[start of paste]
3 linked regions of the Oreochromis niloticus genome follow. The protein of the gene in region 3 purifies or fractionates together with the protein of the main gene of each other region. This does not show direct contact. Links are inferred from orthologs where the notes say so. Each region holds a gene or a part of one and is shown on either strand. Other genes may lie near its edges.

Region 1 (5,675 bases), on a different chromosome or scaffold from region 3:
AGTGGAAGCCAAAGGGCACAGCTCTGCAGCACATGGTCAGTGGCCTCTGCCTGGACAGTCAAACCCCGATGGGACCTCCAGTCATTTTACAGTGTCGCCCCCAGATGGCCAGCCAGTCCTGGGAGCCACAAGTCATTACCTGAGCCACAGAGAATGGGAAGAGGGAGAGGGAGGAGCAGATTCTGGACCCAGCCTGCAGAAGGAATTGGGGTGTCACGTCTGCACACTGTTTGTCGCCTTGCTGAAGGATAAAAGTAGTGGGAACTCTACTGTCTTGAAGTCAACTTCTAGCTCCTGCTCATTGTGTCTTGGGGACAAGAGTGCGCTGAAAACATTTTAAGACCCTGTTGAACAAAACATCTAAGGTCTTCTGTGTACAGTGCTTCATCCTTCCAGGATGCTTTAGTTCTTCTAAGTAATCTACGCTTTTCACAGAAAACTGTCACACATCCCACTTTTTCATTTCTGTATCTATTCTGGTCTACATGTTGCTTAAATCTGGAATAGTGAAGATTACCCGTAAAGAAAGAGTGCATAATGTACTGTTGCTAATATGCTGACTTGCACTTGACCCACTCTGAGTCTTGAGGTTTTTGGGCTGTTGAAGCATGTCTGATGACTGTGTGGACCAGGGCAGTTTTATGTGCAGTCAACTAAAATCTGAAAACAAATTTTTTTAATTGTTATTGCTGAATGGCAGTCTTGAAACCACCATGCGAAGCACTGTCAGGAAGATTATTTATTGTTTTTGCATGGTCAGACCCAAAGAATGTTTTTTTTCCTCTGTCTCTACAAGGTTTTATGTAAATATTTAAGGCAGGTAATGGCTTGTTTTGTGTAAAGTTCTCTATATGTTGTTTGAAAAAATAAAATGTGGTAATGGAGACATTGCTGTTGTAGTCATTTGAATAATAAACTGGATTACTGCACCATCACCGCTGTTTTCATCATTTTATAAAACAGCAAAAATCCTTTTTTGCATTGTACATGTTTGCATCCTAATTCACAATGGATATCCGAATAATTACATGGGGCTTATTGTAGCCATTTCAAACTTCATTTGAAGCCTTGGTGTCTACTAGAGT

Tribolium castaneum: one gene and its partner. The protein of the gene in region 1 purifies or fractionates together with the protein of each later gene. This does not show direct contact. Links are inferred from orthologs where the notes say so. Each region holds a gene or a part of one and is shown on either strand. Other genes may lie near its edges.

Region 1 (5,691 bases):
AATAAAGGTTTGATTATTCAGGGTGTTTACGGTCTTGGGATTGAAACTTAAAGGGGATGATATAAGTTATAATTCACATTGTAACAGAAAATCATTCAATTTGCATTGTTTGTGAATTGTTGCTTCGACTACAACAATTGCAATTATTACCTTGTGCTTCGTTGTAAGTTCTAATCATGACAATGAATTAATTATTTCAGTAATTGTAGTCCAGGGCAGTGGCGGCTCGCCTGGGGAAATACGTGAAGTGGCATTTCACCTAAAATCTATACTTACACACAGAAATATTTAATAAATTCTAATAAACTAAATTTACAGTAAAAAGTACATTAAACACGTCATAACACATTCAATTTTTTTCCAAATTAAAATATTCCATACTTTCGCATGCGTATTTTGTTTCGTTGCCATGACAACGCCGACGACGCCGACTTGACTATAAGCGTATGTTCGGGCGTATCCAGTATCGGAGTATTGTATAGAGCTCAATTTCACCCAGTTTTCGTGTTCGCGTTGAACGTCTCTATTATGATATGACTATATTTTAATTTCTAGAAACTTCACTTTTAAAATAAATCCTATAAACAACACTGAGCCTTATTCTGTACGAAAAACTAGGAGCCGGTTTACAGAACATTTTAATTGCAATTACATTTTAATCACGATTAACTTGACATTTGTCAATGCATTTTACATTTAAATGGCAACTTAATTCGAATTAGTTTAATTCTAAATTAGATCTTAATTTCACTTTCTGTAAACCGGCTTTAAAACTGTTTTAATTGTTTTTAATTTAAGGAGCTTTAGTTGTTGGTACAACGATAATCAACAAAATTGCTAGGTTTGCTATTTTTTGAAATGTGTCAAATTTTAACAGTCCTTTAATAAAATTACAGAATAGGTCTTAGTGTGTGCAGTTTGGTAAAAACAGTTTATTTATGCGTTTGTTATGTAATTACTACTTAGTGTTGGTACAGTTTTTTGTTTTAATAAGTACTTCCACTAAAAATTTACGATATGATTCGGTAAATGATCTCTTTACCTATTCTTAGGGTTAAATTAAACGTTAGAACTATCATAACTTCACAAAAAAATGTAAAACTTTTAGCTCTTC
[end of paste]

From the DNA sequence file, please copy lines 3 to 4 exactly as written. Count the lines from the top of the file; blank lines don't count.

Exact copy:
AGTGGAAGCCAAAGGGCACAGCTCTGCAGCACATGGTCAGTGGCCTCTGCCTGGACAGTCAAACCCCGATGGGACCTCCAGTCATTTTACAGTGTCGCCCCCAGATGGCCAGCCAGTCCTGGGAGCCACAAGTCATTACCTGAGCCACAGAGAATGGGAAGAGGGAGAGGGAGGAGCAGATTCTGGACCCAGCCTGCAGAAGGAATTGGGGTGTCACGTCTGCACACTGTTTGTCGCCTTGCTGAAGGATAAAAGTAGTGGGAACTCTACTGTCTTGAAGTCAACTTCTAGCTCCTGCTCATTGTGTCTTGGGGACAAGAGTGCGCTGAAAACATTTTAAGACCCTGTTGAACAAAACATCTAAGGTCTTCTGTGTACAGTGCTTCATCCTTCCAGGATGCTTTAGTTCTTCTAAGTAATCTACGCTTTTCACAGAAAACTGTCACACATCCCACTTTTTCATTTCTGTATCTATTCTGGTCTACATGTTGCTTAAATCTGGAATAGTGAAGATTACCCGTAAAGAAAGAGTGCATAATGTACTGTTGCTAATATGCTGACTTGCACTTGACCCACTCTGAGTCTTGAGGTTTTTGGGCTGTTGAAGCATGTCTGATGACTGTGTGGACCAGGGCAGTTTTATGTGCAGTCAACTAAAATCTGAAAACAAATTTTTTTAATTGTTATTGCTGAATGGCAGTCTTGAAACCACCATGCGAAGCACTGTCAGGAAGATTATTTATTGTTTTTGCATGGTCAGACCCAAAGAATGTTTTTTTTCCTCTGTCTCTACAAGGTTTTATGTAAATATTTAAGGCAGGTAATGGCTTGTTTTGTGTAAAGTTCTCTATATGTTGTTTGAAAAAATAAAATGTGGTAATGGAGACATTGCTGTTGTAGTCATTTGAATAATAAACTGGATTACTGCACCATCACCGCTGTTTTCATCATTTTATAAAACAGCAAAAATCCTTTTTTGCATTGTACATGTTTGCATCCTAATTCACAATGGATATCCGAATAATTACATGGGGCTTATTGTAGCCATTTCAAACTTCATTTGAAGCCTTGGTGTCTACTAGAGT

Tribolium castaneum: one gene and its partner. The protein of the gene in region 1 purifies or fractionates together with the protein of each later gene. This does not show direct contact. Links are inferred from orthologs where the notes say so. Each region holds a gene or a part of one and is shown on either strand. Other genes may lie near its edges.